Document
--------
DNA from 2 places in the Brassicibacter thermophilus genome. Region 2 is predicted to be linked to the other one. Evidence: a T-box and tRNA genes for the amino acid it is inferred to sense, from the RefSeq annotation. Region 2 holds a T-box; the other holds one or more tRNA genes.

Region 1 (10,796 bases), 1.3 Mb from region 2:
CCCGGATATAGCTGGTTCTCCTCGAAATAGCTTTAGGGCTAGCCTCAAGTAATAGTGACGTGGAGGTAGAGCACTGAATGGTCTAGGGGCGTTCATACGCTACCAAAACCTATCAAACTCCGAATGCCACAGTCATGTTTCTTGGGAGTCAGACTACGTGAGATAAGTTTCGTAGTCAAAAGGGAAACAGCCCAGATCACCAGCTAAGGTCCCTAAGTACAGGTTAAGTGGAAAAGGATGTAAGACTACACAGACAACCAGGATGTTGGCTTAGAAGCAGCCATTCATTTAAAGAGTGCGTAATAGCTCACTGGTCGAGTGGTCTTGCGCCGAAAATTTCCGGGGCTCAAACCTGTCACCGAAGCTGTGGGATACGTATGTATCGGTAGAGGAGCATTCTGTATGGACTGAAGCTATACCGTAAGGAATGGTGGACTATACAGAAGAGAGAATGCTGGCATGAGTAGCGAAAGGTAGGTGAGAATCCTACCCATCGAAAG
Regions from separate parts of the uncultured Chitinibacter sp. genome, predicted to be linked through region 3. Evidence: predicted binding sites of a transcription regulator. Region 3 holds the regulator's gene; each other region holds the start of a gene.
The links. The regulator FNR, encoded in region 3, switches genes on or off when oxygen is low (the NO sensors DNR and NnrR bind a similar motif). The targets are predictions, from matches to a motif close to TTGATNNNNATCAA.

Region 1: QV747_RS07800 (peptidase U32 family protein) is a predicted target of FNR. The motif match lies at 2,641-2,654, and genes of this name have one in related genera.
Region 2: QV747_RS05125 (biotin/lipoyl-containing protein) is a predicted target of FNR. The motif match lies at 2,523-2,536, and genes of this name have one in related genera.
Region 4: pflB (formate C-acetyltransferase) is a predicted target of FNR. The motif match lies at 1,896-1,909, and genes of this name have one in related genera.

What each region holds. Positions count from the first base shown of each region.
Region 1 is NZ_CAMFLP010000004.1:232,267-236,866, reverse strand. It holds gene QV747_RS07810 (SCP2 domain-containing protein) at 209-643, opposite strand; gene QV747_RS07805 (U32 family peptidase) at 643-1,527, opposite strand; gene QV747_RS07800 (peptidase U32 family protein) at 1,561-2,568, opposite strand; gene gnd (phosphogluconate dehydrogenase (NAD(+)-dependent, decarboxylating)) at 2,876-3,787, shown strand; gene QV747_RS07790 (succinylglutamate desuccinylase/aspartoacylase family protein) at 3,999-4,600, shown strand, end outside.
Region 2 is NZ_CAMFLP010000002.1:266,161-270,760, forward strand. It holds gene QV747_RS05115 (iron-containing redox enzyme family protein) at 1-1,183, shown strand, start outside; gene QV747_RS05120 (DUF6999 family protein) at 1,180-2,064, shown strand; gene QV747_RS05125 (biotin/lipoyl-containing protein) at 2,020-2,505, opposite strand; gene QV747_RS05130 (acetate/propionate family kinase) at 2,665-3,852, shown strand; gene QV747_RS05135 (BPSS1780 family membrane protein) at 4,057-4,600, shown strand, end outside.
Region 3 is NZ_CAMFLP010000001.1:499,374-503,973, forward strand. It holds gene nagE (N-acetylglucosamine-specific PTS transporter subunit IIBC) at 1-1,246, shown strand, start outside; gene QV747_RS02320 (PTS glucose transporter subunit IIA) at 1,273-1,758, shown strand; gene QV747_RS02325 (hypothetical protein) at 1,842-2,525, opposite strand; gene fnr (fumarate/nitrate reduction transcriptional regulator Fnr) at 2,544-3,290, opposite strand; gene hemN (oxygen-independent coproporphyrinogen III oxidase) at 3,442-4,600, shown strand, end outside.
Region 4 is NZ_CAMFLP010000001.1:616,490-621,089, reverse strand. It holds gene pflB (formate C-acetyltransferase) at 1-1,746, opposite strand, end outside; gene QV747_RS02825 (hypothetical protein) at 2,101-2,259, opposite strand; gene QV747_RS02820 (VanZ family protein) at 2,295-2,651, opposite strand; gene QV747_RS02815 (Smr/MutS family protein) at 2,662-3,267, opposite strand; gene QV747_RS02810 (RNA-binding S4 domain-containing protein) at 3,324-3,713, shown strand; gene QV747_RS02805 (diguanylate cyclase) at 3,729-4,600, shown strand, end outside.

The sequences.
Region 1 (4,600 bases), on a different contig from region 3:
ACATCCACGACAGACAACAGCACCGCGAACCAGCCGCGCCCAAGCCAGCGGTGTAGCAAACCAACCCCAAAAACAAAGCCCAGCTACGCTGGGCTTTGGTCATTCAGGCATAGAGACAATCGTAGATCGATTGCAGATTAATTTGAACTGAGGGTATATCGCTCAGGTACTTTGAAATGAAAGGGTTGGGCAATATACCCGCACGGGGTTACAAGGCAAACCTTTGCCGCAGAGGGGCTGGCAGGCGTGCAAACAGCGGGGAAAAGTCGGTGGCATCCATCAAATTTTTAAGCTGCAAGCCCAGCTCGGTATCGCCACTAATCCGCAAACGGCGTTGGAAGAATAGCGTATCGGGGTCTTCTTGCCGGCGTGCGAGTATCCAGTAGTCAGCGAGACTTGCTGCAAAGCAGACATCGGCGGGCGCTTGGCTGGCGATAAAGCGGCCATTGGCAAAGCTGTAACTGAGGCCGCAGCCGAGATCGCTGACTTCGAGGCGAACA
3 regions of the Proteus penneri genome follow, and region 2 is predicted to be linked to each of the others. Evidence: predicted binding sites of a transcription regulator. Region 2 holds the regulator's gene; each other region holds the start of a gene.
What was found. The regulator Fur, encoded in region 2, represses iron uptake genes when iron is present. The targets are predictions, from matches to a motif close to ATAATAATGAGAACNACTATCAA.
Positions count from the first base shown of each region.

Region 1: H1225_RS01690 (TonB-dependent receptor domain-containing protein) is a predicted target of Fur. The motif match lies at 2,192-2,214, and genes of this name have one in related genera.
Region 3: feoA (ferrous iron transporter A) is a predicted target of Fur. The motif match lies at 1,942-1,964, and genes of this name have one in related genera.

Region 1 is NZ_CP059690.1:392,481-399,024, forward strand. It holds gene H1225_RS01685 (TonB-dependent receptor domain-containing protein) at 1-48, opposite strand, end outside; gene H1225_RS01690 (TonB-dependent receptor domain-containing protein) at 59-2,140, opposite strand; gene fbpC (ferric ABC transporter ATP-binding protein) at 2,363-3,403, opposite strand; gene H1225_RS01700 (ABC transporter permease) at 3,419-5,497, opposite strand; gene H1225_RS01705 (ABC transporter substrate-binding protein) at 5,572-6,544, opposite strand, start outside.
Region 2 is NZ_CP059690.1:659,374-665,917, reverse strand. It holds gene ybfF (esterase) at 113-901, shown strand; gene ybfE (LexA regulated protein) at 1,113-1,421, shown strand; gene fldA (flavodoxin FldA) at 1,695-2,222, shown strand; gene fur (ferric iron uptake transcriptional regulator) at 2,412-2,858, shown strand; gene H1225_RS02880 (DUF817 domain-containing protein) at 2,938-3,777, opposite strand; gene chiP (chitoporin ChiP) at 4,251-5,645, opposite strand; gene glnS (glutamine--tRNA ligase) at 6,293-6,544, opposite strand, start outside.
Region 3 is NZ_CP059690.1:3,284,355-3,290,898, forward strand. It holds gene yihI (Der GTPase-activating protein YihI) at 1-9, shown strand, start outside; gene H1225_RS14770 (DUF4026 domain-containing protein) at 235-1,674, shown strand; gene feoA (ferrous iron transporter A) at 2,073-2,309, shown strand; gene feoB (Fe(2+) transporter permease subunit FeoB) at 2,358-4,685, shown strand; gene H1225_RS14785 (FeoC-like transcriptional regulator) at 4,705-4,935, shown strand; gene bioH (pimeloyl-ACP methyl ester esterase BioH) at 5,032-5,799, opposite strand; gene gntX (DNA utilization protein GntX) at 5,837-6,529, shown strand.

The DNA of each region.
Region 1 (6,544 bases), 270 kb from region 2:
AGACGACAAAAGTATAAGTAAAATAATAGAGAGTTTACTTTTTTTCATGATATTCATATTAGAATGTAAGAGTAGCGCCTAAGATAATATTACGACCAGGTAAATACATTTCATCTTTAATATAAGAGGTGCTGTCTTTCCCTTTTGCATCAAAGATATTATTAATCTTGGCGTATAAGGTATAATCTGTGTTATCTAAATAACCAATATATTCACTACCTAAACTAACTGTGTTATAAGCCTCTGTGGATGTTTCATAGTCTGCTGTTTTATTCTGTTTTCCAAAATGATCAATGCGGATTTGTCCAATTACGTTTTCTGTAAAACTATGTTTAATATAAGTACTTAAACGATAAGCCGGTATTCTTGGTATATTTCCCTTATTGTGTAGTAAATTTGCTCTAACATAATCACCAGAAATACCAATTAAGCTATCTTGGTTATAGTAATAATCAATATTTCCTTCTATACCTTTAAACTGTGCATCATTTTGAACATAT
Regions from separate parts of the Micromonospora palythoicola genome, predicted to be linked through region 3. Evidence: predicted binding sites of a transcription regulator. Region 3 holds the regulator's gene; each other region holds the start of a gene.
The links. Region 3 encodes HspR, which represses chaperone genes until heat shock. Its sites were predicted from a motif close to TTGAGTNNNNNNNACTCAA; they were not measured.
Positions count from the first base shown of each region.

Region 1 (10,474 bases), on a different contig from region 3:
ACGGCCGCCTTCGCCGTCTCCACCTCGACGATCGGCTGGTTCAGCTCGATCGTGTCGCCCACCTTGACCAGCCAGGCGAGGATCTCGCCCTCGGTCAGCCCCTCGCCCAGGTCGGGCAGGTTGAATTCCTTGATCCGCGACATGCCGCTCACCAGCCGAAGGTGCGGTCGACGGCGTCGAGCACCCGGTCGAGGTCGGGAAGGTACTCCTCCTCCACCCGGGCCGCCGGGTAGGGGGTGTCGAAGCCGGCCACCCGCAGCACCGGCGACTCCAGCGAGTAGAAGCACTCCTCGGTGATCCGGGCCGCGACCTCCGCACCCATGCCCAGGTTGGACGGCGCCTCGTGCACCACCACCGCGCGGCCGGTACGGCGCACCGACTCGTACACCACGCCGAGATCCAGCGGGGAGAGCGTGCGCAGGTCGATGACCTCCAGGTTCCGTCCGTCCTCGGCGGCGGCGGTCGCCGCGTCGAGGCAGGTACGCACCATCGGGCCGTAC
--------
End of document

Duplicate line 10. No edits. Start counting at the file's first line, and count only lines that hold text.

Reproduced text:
Region 1 is NZ_CAMFLP010000004.1:232,267-236,866, reverse strand. It holds gene QV747_RS07810 (SCP2 domain-containing protein) at 209-643, opposite strand; gene QV747_RS07805 (U32 family peptidase) at 643-1,527, opposite strand; gene QV747_RS07800 (peptidase U32 family protein) at 1,561-2,568, opposite strand; gene gnd (phosphogluconate dehydrogenase (NAD(+)-dependent, decarboxylating)) at 2,876-3,787, shown strand; gene QV747_RS07790 (succinylglutamate desuccinylase/aspartoacylase family protein) at 3,999-4,600, shown strand, end outside.